Energy drinks are soft drinks, generally carbonated, composed of different ingredients such as caffeine, taurine, glucuronolactone, carbohydrates and vitamins with different rates of absorption to which the proposed effects of these beverages are attributed [1-3]. Furthermore, depending on the brand, these solid drinks have other ingredients such as amino acids, minerals and vegetable extracts, together with acidulants, preservatives, flavorings and colorings. These types of products have gained popularity worldwide since the 1990s, increasing exponentially the consumption among adolescents, athletes, and even senior citizens . Manufacturers of these products promote their consumption with statements offering a variety of benefits among which increased physical performance, improved reaction rate, increased attention, higher concentration, improved emotional state and weight loss are included . These are desirable characteristics for anyone, especially for active individuals. The interaction of the major bioactive compounds has been proposed as responsible for the alleged effects of these products; however, such statements have not been well studied and are not fully supported. Furthermore, there are contradictory results on the issue. Some studies attribute the alleged effects in improving the state of concentration and physical endurance to the combination of the compounds that make up these products [5,6]. Other studies point out that is very likely that most of the observed effects after consumption of these drinks are mainly produced by caffeine [7-9]. On the contrary, other studies have found no increase in the performance after consumption of these collagen peptide drinks .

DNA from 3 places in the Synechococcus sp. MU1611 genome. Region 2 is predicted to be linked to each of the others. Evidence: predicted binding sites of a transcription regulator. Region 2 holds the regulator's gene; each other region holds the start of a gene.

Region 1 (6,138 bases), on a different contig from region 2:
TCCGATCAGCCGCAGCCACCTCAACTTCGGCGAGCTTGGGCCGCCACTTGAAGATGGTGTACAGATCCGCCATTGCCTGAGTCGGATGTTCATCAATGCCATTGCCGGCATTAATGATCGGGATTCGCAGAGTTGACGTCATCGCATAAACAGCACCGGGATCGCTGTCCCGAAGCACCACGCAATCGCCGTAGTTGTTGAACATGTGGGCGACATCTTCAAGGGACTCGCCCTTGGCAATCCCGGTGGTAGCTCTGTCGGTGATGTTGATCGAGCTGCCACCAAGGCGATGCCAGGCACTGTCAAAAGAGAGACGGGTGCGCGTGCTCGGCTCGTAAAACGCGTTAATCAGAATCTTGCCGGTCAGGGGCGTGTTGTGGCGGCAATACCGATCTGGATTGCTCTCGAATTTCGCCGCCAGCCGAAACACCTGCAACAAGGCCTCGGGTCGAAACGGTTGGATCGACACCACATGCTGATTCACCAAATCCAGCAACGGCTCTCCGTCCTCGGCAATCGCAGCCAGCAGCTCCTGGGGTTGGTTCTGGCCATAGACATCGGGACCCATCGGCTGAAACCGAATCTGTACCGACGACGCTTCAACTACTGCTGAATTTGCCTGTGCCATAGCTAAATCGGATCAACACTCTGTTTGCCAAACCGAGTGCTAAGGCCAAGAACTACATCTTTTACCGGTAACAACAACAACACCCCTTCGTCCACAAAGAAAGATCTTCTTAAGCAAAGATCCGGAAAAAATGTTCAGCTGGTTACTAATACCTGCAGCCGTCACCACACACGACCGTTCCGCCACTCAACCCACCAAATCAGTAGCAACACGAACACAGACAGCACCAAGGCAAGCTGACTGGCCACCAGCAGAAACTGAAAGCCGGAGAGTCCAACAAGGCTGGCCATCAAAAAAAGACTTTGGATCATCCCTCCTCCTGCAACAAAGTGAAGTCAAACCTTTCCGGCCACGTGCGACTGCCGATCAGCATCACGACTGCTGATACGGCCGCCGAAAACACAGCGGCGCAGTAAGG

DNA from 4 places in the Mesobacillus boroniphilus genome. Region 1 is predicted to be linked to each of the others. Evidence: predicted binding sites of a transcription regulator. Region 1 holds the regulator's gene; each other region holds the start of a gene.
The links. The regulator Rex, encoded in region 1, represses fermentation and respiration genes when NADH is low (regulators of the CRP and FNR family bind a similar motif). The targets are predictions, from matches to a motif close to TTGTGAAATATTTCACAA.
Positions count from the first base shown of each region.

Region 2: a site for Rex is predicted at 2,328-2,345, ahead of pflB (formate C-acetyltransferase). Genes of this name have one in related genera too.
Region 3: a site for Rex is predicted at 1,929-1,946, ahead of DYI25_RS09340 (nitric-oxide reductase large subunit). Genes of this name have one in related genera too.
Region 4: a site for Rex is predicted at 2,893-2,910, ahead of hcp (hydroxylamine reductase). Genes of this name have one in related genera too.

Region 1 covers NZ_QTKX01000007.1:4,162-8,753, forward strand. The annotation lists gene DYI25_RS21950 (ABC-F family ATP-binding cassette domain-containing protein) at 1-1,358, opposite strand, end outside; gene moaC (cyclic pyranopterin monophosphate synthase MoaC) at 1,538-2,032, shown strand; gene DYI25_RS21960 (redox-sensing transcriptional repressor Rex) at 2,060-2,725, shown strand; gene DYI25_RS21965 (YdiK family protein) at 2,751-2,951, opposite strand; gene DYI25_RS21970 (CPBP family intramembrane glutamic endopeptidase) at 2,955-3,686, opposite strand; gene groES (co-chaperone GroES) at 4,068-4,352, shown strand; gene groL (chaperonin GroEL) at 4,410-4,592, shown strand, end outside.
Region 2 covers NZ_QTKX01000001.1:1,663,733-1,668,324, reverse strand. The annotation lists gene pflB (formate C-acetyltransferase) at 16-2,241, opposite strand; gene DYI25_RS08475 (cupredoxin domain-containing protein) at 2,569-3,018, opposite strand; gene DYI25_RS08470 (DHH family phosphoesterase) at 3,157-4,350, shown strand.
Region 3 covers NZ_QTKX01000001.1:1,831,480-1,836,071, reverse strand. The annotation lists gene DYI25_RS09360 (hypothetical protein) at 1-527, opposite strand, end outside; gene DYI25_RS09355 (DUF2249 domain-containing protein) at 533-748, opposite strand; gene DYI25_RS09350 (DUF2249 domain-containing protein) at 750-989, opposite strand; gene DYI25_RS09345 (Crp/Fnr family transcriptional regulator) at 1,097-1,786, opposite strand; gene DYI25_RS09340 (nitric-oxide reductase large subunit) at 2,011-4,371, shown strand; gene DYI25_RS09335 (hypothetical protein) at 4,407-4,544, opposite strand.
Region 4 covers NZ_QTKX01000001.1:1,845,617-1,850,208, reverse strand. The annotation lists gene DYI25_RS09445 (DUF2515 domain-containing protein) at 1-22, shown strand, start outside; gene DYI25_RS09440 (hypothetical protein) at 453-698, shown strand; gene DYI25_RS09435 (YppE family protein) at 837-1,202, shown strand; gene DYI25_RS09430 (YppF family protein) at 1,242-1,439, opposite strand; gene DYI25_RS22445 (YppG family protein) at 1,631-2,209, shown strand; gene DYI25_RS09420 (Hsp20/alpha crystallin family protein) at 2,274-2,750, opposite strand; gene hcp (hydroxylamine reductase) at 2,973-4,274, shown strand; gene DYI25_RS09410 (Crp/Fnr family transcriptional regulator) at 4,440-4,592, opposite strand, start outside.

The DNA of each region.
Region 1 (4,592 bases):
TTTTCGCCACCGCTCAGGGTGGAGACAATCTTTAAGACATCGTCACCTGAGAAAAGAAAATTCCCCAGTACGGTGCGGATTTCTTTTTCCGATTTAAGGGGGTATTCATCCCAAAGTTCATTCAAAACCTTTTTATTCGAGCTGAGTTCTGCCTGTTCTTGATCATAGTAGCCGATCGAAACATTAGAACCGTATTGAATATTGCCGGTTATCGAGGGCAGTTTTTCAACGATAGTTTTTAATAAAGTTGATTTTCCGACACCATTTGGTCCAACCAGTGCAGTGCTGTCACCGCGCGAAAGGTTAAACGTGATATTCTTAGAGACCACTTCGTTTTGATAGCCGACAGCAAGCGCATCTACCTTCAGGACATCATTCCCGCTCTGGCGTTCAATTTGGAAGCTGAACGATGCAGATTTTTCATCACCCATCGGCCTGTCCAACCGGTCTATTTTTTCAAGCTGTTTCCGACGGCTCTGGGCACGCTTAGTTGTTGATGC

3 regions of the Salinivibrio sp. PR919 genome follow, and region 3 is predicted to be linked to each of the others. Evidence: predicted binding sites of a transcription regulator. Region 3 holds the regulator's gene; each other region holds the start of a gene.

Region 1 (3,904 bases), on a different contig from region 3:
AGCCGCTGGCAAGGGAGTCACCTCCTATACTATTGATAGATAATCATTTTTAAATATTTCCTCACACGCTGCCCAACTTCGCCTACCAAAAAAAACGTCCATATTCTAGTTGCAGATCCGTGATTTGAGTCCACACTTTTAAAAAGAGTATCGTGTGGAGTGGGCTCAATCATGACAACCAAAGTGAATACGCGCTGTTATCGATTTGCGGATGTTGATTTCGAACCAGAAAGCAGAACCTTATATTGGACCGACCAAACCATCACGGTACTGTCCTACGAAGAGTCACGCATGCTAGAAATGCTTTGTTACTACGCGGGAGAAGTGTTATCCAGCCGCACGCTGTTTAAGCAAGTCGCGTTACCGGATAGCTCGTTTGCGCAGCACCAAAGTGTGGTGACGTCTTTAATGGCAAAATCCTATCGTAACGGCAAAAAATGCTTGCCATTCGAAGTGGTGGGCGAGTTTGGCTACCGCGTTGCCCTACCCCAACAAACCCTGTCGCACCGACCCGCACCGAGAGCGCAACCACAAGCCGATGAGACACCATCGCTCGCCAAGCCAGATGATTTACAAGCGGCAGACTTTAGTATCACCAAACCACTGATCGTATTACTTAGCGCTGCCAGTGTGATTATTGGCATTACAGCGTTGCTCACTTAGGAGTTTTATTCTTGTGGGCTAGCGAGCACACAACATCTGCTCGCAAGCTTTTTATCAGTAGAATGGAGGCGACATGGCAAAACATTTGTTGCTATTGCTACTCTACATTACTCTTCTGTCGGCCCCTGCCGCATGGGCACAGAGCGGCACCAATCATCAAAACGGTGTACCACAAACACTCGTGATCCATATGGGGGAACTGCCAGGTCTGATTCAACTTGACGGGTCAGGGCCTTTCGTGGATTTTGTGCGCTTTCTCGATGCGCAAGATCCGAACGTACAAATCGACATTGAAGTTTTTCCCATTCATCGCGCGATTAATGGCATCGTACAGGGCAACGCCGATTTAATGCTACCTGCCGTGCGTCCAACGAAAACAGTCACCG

Currently, many people seek benefits for their physical and mental health situation that has led them to use these types of meal replacement drink; nonetheless, despite an increased consumption by the general population, there is a lack of knowledge about the physiological effects of the compounds used in the formulations, the level of security in their consumption and their position within food standards. This is probably because there are few well-designed studies that provide accurate and conclusive findings on the subject.
Therefore, in this study we evaluated the efficacy and safety of energy drink consumption in a randomized, controlled, double-blinded, crossover trial and thus we were able to assess the direct involvement of caffeine and taurine, as major bioactive compounds of energy drinks, on physical and cognitive condition in young adults.